Defendant city and county admits its ownership and control of the main sewer down California, but urges that sections 105 through 112 of its Public Works Code fn. 2 (San [36 Cal.2d 276] Francisco Municipal Code, fn. 3 chap. X) establish that the side sewer here involved was plaintiff's private property and was not public property, or, except as to "mechanical processes of repair," property under defendant's jurisdiction and control so as to place upon defendant "the absolute duty of repair and maintenance." Plaintiff urges that sections 118 and 119 fn. 4 of the same code indicate that there is a distinction between the meaning of the words "private side sewer" which appear in sections 105 through 113, and the words "side sewer" which are used in sections 118 and 119; i.e., that the city is responsible for side sewers from the main sewer line down the center of California Street to the curb line of abutting property and that any responsibility of the property owner is only for the "private side sewer" "which would go under [36 Cal.2d 277] that part of the street which is the sidewalk from the property to the curb line."

Plaintiff also cites section 108 of the city charter (Stats. 1935, p. 2420), to the effect that when a street has been paved for not less than one block, is in good condition "and sewer, gas and water pipes have been laid therein, the same shall be accepted" and it shall be the duty of the owner of any property fronting on a public street "to keep the sidewalk in front thereof in good repair and condition," and argues that the duty of the owner "is restricted to sidewalks and does not touch any sewers."

[1] The attempted distinction between different concepts of side sewers seems to be without substance. Sections 118 and 119, rather than supporting plaintiff's contention, appear to be entirely consistent with, if not to impliedly confirm, the provisions of sections 105 through 111 which place upon private "persons, firms or corporations" the expense of side sewer construction and repair.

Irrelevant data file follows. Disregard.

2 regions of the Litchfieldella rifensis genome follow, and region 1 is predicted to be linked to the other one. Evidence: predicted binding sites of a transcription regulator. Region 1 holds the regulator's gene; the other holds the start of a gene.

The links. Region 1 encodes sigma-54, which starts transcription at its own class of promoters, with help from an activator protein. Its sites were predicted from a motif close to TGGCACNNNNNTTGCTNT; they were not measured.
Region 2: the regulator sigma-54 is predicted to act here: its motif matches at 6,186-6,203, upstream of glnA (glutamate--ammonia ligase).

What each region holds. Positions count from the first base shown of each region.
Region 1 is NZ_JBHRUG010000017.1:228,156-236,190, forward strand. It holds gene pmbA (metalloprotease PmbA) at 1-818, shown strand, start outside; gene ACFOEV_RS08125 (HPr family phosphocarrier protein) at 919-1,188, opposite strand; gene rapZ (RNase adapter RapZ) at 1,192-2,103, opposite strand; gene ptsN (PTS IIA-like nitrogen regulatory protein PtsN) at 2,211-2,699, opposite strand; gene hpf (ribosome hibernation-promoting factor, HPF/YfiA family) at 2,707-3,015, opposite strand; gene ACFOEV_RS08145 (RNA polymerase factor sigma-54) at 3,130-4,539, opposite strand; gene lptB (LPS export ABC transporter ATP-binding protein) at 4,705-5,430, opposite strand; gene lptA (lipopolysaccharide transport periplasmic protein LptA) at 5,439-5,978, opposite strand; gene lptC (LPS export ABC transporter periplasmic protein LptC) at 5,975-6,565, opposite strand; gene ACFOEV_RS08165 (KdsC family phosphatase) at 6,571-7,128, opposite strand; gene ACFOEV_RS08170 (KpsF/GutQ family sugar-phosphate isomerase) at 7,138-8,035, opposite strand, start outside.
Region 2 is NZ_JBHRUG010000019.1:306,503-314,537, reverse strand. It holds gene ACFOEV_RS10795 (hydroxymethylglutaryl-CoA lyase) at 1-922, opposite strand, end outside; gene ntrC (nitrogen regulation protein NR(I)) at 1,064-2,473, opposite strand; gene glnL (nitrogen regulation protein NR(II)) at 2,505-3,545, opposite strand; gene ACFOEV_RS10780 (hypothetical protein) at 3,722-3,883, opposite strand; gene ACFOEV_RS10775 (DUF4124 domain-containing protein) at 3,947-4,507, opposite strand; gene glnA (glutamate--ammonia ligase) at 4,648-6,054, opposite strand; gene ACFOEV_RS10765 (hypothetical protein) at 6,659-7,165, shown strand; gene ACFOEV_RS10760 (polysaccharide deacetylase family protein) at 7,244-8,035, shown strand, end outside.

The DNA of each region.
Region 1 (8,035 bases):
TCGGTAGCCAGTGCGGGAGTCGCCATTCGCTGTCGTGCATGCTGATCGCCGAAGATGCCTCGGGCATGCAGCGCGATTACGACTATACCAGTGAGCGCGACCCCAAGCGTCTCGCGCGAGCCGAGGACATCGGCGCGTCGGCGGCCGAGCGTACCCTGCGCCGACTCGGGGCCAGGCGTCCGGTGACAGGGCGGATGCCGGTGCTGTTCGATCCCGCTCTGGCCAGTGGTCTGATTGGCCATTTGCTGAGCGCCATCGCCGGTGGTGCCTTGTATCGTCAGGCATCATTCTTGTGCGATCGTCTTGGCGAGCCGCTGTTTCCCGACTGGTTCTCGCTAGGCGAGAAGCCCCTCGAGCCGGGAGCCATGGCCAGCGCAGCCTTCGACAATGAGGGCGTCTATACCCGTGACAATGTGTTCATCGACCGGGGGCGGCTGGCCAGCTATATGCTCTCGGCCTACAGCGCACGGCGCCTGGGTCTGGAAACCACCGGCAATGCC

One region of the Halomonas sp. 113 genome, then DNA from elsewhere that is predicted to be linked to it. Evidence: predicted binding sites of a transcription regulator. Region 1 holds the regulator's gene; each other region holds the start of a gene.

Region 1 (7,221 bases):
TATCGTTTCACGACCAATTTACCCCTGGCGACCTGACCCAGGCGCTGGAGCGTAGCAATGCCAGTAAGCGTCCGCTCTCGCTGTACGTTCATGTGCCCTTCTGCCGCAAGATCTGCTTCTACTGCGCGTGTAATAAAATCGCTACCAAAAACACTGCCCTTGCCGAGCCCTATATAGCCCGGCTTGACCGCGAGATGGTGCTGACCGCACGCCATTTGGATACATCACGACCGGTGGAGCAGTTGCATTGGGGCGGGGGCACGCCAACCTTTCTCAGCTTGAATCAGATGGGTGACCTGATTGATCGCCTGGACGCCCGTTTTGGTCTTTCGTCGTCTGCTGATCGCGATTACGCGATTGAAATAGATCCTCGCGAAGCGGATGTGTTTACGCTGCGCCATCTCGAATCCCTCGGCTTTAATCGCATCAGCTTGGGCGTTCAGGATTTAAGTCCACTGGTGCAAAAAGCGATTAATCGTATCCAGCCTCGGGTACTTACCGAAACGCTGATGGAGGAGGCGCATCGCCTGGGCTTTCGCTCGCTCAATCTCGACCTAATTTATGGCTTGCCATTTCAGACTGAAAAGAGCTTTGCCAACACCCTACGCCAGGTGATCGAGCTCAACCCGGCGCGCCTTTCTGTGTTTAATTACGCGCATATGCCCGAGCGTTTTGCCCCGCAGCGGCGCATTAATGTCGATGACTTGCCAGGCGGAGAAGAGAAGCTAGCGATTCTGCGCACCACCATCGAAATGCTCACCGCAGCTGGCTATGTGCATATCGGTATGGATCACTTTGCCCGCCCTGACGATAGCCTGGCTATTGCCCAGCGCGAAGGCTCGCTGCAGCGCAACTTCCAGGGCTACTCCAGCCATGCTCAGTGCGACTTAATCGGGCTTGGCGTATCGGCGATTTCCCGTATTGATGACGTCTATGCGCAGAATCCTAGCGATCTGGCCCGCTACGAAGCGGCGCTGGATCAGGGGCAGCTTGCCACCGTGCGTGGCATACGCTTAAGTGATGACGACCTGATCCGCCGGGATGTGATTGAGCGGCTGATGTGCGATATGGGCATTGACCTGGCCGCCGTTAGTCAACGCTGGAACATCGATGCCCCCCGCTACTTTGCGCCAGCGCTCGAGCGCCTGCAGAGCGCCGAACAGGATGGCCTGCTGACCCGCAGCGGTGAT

We are of the view, furthermore, that certain testimony pointed out by defendant city relative to inquiries made by its agents prior to the date of the flooding of plaintiff's basement, as to whether plaintiff wished the side sewer repaired, is determinative of this action. On cross-examination plaintiff's witness, Mr. Gray, the treasurer of plaintiff corporation, testified as follows:

"Q. Mr. Gray, do you recall on November 6th being present ... when Mr. Muheim [defendant's superintendent of sewer repair] and Mr. Tegmeyer, a former employee of [defendant] ..., and Mr. Bunting, then assistant superintendent of sewers, and Mr. Brown [vice-president of plaintiff corporation] and yourself were present,--do you recall that meeting? ... A. Not specifically. It could have happened, because we had several discussions.

"Q. Do you remember meeting with Mr. Muheim and some of the employees of the city, and with Mr. Brown, ... on or about November 6th, 1940, which was before the break but after you first reported the seepage of water? A. I think there was such a discussion, but I wouldn't be sure ...

"Q. Following the meeting that I have mentioned ... on November 6th, 1940, do you recall receiving a telephone call from Mr. Muheim on or about November 18th, 1940, regarding this matter? A. No, I do not.

"Q. You don't recall him calling you and asking you what [36 Cal.2d 278] was to be done with relation to the leak that was occurring there in the basement? A. All I can say is that we did determine that it was unwise to open up the street in the wintertime, when it was raining, and we were below tide line. And it was undoubtedly in connection with that that he wanted to know if we were going to take any action.

"Q. Do you recall the conversation? A. I recall a conversation along those lines ...

"Q. Isn't it a fact, Mr. Gray, that at that time during that conversation you ... said to Mr. Muheim that 'we are taking care of our own trouble'? A. I wouldn't want to swear to the words, but after due consultation with Mr. Sullivan [plaintiff's plumber] and Mr. Muheim, we were the ones that had to make the decision, and on the basis of all of the facts it was unwise to tear up the street or the basement floor while it was raining, in the wintertime, and we decided it should be postponed until the rains had stopped.